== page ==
It says a couple interesting things. First of all, it says that they wanted to avoid an all out war. They wanted to avoid a military type shooting war. What they wanted to do instead, was to contain [00:41:30] the Soviet Union, to ring it around with hostile states, and to restrict the Soviets to the maximum degree possible, and to contribute to the internal stresses and strains inside the Soviet Union; and most particularly to the ethnic stresses and strains inside the Soviet Union, which at times are quite profound. And to boil them in this pot, so to speak until, the Soviets either agreed to cooperate [00:42:00] with the American agenda for international affairs, or collapsed into an internal civil war inside their own country.
And in that context, there's a very interesting passage. It says there's a number of different émigré groups, émigré political groups who wish to return to power in the Soviet Union, any one of which, we, in other words: the Americans, would prefer to be in power than the present government; "But," they continued, " [00:42:30] We're not going to favor one of these groups over the other. We're going to support all of these groups that seek to overthrow Stalin, and support them, more or less, equally with money, political influence, contacts, guns if necessary, so forth."
That decision, in the world of 1948, had a very clear meaning. It meant that these same collaborators that had worked with Berlin during the war, the same people who had been mayors, and police chiefs, and newspaper publishers, as quislings to [00:43:00] the Nazis during the war, who had fled back to Germany with the retreating German Army at the end of the war. That's who these people were who wanted to return to power in the Soviet Union. That's who they were talking about. The names of some of these organizations are the Ukrainian OUN, the Organization of Ukrainian Nationalists. Among the people of the Russian ethnic heritage, there's an extremist organization called the NTS, which is roughly translated as the [00:43:30] National Union of Solidarists. This is the way they like to translate it today. During the Nazi period, the translation was much closer to National Socialist Union. Also, among these groups are SS squadrons, particularly from Latvia, Lithuania and Estonia. These are Baltic countries, to the northern part of the Soviet Union.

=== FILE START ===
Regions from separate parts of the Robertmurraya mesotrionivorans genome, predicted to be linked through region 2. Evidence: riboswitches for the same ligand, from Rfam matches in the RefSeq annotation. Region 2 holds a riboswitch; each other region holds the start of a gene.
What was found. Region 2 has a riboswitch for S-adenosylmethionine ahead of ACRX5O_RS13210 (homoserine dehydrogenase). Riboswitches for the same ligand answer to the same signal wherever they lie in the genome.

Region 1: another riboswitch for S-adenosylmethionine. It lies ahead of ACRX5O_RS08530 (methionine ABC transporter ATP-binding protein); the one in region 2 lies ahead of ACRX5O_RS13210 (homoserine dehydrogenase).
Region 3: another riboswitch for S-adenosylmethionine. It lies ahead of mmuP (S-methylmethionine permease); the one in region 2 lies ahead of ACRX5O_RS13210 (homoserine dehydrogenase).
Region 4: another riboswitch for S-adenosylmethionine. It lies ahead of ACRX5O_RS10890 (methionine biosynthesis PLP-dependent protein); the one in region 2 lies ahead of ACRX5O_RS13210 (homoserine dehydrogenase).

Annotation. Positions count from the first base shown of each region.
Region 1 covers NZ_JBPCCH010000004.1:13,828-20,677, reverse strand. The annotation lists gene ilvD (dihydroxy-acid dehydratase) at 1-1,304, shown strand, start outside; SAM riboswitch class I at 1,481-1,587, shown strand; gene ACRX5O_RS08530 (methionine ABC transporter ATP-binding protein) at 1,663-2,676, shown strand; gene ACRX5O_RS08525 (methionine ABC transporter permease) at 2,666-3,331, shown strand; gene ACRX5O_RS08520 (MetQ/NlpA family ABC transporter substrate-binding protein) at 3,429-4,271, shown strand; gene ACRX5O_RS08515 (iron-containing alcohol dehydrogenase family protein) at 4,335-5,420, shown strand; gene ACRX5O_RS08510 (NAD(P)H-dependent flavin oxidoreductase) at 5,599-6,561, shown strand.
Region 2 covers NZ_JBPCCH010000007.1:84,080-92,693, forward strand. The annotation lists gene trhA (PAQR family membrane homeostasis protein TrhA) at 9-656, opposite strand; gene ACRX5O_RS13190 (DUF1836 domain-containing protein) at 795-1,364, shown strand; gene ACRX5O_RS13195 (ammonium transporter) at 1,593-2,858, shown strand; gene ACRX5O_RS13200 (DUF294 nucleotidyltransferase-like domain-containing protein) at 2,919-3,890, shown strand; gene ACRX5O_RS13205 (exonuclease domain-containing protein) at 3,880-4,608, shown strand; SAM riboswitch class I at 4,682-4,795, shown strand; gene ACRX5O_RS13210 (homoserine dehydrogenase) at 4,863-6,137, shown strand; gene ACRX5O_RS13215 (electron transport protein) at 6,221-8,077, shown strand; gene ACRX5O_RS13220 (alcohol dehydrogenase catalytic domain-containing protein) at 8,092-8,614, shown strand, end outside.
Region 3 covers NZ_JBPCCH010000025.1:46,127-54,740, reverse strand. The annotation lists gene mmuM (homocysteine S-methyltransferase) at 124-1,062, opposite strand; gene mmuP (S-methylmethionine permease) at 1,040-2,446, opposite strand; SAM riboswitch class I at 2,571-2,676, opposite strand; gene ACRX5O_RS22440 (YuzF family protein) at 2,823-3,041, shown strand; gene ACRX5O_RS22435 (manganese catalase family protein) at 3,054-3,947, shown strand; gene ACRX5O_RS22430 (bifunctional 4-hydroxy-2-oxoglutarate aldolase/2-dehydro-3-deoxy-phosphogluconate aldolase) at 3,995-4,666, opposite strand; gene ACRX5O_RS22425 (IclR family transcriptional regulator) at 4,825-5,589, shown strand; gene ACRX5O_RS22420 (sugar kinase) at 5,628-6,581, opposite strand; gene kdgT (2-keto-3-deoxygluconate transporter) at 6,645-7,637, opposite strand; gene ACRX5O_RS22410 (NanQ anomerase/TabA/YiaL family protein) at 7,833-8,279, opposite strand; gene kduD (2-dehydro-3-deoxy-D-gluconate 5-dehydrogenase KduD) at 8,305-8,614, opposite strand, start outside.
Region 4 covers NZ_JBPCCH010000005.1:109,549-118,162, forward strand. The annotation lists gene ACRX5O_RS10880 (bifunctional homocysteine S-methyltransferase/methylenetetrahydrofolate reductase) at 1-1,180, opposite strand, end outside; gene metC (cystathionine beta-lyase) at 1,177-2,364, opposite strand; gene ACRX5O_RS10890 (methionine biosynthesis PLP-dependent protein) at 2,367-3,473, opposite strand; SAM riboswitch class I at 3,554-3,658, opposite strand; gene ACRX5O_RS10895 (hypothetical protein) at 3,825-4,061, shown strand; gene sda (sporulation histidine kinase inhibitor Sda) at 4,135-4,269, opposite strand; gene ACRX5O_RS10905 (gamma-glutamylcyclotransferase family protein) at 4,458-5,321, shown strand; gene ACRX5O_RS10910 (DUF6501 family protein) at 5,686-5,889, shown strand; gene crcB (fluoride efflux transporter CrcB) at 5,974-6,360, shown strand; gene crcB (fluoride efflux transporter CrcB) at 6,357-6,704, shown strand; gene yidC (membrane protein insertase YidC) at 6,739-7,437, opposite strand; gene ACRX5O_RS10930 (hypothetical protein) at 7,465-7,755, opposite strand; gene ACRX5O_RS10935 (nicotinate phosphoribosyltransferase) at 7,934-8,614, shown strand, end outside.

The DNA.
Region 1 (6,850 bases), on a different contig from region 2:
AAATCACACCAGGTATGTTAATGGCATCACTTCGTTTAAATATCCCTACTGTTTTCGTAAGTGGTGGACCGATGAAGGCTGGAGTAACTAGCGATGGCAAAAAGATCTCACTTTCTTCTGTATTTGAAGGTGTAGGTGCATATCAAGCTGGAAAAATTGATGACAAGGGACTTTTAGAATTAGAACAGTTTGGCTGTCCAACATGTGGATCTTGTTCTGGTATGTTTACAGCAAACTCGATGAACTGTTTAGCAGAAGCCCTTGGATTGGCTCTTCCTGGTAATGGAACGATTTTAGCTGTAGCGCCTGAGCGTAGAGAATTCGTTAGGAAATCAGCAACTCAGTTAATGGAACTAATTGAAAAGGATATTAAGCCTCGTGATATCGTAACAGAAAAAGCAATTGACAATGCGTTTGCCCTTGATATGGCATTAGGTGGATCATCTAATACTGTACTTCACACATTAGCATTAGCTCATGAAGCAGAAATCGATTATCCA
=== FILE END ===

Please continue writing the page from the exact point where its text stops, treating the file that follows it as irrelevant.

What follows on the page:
[00:44:00] In our decision-making process, we didn't sit down, particularly at the high levels, we didn't sit down and frankly say what was underway. What we did is, developed a series of rationales and a kind of verbal smokescreens, really, that permitted us to sponsor these people without admitting who exactly they were....
Same old, same old today.
Alan Fong interviews Christopher Simpson

See also

Eagle and Swastika: CIA and Nazi War Criminals and Collaborators
Kevin Conely Ruffner
History Staff, Central Intelligence Agency, Washington, DC, April 2003

CIA's Support to Nazi War Criminal Investigations
Kevin C. Rufner